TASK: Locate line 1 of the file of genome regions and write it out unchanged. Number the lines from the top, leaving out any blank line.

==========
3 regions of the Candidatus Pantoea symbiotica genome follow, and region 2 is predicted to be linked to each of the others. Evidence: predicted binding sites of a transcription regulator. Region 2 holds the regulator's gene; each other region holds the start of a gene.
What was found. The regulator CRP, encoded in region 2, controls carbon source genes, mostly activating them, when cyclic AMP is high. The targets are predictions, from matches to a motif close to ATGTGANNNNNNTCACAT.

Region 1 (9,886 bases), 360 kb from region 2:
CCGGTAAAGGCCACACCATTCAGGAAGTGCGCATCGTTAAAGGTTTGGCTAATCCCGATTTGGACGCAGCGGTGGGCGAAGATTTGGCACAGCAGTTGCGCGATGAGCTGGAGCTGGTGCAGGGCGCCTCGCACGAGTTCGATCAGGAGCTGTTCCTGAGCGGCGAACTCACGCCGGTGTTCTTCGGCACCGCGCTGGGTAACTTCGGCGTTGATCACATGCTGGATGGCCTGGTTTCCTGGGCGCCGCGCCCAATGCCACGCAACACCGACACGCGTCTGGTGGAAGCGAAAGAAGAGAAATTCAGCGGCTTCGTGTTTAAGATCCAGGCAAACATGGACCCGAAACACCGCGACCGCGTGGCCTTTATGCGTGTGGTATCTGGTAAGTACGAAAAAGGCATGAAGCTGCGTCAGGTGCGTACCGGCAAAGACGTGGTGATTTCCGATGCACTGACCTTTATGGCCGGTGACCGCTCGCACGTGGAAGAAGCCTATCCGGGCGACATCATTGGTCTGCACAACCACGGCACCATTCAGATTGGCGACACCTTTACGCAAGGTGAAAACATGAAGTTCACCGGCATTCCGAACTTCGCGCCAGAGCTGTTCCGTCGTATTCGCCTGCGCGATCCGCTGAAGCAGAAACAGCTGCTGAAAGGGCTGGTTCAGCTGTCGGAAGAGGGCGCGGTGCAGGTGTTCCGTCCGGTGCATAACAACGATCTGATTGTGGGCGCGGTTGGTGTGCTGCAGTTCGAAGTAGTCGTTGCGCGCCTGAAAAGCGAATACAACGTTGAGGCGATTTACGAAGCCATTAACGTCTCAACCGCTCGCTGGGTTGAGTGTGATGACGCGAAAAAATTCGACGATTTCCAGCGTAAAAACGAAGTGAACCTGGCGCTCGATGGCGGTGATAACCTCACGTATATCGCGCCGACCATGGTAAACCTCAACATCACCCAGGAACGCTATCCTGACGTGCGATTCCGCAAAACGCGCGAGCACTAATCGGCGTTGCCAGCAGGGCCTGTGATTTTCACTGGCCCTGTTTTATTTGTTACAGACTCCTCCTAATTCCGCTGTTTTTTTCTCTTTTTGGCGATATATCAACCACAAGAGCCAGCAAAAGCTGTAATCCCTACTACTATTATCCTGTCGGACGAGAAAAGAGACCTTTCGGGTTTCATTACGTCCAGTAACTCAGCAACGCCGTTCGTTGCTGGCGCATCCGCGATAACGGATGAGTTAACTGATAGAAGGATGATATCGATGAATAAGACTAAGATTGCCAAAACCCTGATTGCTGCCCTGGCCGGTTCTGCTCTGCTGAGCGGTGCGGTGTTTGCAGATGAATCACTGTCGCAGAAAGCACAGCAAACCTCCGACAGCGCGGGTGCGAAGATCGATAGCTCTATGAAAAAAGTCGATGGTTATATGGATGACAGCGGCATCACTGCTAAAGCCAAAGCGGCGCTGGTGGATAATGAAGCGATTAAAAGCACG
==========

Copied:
3 regions of the Candidatus Pantoea symbiotica genome follow, and region 2 is predicted to be linked to each of the others. Evidence: predicted binding sites of a transcription regulator. Region 2 holds the regulator's gene; each other region holds the start of a gene.